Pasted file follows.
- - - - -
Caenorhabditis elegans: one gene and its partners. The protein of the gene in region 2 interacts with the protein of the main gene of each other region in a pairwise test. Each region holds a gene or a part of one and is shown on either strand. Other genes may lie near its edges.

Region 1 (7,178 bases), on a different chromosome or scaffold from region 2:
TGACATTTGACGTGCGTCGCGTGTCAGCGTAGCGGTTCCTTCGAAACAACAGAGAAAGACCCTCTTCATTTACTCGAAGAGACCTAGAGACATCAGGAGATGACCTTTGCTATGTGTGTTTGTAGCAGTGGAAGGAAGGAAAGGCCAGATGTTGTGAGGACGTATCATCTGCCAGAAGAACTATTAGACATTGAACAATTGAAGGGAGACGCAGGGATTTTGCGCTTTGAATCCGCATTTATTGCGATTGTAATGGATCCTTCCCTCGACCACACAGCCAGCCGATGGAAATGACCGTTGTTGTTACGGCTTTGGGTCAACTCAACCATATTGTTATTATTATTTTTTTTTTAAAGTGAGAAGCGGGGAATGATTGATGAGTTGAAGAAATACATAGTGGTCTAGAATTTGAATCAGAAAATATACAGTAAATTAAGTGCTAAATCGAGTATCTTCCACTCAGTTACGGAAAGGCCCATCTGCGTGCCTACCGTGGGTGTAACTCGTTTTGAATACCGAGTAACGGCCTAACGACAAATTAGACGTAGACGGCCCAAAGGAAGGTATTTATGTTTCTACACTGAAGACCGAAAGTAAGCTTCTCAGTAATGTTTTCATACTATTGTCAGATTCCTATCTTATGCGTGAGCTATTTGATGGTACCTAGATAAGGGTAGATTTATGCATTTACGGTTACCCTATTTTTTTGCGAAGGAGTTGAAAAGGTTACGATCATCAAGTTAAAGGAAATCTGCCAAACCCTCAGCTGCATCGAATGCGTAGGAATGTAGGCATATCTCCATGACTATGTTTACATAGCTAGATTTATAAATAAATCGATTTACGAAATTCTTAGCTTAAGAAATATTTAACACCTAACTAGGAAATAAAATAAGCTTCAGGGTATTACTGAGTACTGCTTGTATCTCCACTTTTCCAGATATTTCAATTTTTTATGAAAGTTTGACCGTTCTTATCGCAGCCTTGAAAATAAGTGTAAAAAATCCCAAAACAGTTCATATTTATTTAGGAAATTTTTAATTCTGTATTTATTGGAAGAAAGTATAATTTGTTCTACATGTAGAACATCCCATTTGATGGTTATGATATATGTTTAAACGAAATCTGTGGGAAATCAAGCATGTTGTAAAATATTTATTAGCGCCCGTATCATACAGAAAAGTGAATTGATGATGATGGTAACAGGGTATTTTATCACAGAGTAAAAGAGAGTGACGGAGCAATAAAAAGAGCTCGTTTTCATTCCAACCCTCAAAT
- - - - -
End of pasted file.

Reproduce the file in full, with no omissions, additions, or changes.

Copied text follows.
Caenorhabditis elegans: one gene and its partners. The protein of the gene in region 2 interacts with the protein of the main gene of each other region in a pairwise test. Each region holds a gene or a part of one and is shown on either strand. Other genes may lie near its edges.

Region 1 (7,178 bases), on a different chromosome or scaffold from region 2:
TGACATTTGACGTGCGTCGCGTGTCAGCGTAGCGGTTCCTTCGAAACAACAGAGAAAGACCCTCTTCATTTACTCGAAGAGACCTAGAGACATCAGGAGATGACCTTTGCTATGTGTGTTTGTAGCAGTGGAAGGAAGGAAAGGCCAGATGTTGTGAGGACGTATCATCTGCCAGAAGAACTATTAGACATTGAACAATTGAAGGGAGACGCAGGGATTTTGCGCTTTGAATCCGCATTTATTGCGATTGTAATGGATCCTTCCCTCGACCACACAGCCAGCCGATGGAAATGACCGTTGTTGTTACGGCTTTGGGTCAACTCAACCATATTGTTATTATTATTTTTTTTTTAAAGTGAGAAGCGGGGAATGATTGATGAGTTGAAGAAATACATAGTGGTCTAGAATTTGAATCAGAAAATATACAGTAAATTAAGTGCTAAATCGAGTATCTTCCACTCAGTTACGGAAAGGCCCATCTGCGTGCCTACCGTGGGTGTAACTCGTTTTGAATACCGAGTAACGGCCTAACGACAAATTAGACGTAGACGGCCCAAAGGAAGGTATTTATGTTTCTACACTGAAGACCGAAAGTAAGCTTCTCAGTAATGTTTTCATACTATTGTCAGATTCCTATCTTATGCGTGAGCTATTTGATGGTACCTAGATAAGGGTAGATTTATGCATTTACGGTTACCCTATTTTTTTGCGAAGGAGTTGAAAAGGTTACGATCATCAAGTTAAAGGAAATCTGCCAAACCCTCAGCTGCATCGAATGCGTAGGAATGTAGGCATATCTCCATGACTATGTTTACATAGCTAGATTTATAAATAAATCGATTTACGAAATTCTTAGCTTAAGAAATATTTAACACCTAACTAGGAAATAAAATAAGCTTCAGGGTATTACTGAGTACTGCTTGTATCTCCACTTTTCCAGATATTTCAATTTTTTATGAAAGTTTGACCGTTCTTATCGCAGCCTTGAAAATAAGTGTAAAAAATCCCAAAACAGTTCATATTTATTTAGGAAATTTTTAATTCTGTATTTATTGGAAGAAAGTATAATTTGTTCTACATGTAGAACATCCCATTTGATGGTTATGATATATGTTTAAACGAAATCTGTGGGAAATCAAGCATGTTGTAAAATATTTATTAGCGCCCGTATCATACAGAAAAGTGAATTGATGATGATGGTAACAGGGTATTTTATCACAGAGTAAAAGAGAGTGACGGAGCAATAAAAAGAGCTCGTTTTCATTCCAACCCTCAAAT